"Accordingly, if Japan is to adhere to the statement they would not be able to enlarge their asset-purchase program to include the buying of foreign bonds (a strategy of some of the BoJ governor candidates); a policy that would be weaken [the yen] further."

Ms. Sutton's colleagues at Scotiabank, Derek Holt and Dov Zigler, described the G7 statement as "toothless," though they don't believe a currency war is afoot.

"If they are so inclined to target exchange rates through whatever means they will do so and simply couch it in the context of pursuing other goals like stimulating their financial systems or addressing bond market stresses," they said in a separate research note.

"Pious statements of intent serve limited purpose. Further, statements like these are always toothless tigers in that the scope for punishing each other in the event that it can be proven that a country is attempting to manipulate its currency is rather limited in practice."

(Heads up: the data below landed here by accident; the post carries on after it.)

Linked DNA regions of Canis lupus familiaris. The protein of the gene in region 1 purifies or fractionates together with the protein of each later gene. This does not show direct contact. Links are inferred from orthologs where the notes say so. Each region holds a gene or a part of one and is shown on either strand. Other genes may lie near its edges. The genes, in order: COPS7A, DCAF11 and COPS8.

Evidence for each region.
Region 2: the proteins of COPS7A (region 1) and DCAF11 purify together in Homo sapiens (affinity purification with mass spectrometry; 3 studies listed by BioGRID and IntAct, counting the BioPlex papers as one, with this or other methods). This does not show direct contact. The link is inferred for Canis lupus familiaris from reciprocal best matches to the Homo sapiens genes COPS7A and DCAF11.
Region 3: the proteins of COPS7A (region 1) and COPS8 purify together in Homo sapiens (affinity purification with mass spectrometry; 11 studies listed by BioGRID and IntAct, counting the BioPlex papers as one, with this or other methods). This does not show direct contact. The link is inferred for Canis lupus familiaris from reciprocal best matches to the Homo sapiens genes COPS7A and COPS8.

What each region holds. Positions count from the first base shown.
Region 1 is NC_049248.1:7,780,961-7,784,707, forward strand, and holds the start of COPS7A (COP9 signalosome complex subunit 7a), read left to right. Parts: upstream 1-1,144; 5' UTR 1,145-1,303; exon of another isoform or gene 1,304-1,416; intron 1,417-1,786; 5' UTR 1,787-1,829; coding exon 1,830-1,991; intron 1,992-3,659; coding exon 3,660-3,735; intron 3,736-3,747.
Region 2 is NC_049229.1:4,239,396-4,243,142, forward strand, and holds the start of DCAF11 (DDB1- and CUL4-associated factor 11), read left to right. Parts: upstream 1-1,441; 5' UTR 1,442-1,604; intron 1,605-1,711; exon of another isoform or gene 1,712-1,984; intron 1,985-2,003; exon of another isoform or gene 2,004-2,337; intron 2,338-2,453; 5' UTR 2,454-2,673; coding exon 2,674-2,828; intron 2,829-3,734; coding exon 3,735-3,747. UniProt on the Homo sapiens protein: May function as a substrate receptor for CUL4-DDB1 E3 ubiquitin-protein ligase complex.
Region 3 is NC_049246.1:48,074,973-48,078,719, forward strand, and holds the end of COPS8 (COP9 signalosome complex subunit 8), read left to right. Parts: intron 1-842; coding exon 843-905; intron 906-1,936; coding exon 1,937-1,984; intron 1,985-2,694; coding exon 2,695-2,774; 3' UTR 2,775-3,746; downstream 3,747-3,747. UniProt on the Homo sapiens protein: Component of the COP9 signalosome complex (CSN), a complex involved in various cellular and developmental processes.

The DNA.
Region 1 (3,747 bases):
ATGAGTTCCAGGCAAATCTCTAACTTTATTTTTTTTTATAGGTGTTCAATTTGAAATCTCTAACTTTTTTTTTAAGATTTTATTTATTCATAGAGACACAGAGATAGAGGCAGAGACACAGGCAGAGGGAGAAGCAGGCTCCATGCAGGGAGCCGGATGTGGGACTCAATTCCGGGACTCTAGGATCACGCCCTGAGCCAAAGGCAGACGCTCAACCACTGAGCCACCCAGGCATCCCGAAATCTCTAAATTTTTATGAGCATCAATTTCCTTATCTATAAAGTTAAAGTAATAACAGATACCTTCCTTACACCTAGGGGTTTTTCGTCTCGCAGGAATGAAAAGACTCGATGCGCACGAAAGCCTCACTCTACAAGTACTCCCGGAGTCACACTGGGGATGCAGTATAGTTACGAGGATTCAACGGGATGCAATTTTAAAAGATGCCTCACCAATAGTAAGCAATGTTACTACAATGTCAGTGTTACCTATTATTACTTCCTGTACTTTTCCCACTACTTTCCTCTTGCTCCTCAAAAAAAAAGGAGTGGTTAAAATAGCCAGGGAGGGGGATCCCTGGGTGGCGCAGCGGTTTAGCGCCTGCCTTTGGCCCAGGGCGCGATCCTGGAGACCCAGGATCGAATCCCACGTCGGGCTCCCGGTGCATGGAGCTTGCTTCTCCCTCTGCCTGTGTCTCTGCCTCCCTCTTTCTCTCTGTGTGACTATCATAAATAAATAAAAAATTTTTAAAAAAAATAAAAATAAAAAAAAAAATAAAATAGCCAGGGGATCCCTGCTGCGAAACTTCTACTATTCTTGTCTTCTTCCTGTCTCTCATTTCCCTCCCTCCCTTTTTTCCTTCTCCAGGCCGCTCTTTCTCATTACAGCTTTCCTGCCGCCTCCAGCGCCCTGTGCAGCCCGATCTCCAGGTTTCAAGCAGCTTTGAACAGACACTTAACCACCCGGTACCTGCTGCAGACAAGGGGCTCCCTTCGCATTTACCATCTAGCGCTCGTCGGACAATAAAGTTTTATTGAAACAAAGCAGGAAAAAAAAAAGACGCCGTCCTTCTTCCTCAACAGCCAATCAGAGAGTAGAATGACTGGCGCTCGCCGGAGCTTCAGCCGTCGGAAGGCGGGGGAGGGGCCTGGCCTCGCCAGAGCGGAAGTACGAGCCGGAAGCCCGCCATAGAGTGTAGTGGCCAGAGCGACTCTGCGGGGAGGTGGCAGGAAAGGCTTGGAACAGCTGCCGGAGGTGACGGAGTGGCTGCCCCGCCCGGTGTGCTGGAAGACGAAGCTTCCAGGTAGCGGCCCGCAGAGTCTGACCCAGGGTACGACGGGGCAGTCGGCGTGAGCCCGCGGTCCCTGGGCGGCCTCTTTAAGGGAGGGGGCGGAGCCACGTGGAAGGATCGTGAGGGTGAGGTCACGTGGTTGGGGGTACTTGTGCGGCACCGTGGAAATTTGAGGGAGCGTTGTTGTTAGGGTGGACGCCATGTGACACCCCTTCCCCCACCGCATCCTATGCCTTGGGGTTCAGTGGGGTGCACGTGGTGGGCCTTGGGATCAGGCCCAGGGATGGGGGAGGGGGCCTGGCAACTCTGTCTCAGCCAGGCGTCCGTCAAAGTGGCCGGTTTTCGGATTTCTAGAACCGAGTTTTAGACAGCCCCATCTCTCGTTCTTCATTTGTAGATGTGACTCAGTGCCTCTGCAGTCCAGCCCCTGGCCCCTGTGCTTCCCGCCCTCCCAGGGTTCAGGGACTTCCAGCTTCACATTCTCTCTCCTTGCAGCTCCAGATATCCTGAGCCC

Telus is grilled
One of Canada’s largest wireless carriers faced a grilling from the federal telecommunications regulator today on the thorny issue of pricing, The Globe and Mail's Rita Trichur reports.

During the second day of public hearings on the creation of a code of conduct for the $19-billion wireless industry, Telus Corp. was asked to explain why it fails to automatically lower monthly fees for customers who remain with the carrier after the expiration of a three-year contract but continue to use the same cellphone.

Dave Fuller, Telus’s chief marketing officer, confirmed that monthly rates do not automatically fall upon the expiration of a three-year contract, but he noted that consumers have the option of moving to a new rate plan at a 10 per cent discount if they want to use the same device. Those customers, though, have to take the initiative to indicate that preference to the company

Barclays in overhaul
The new CEO of Barclays Bank PLC CEO summed it all up in three words today: "We get it."

Unfortunately for thousands of Barclays employees, getting it also means getting the axe.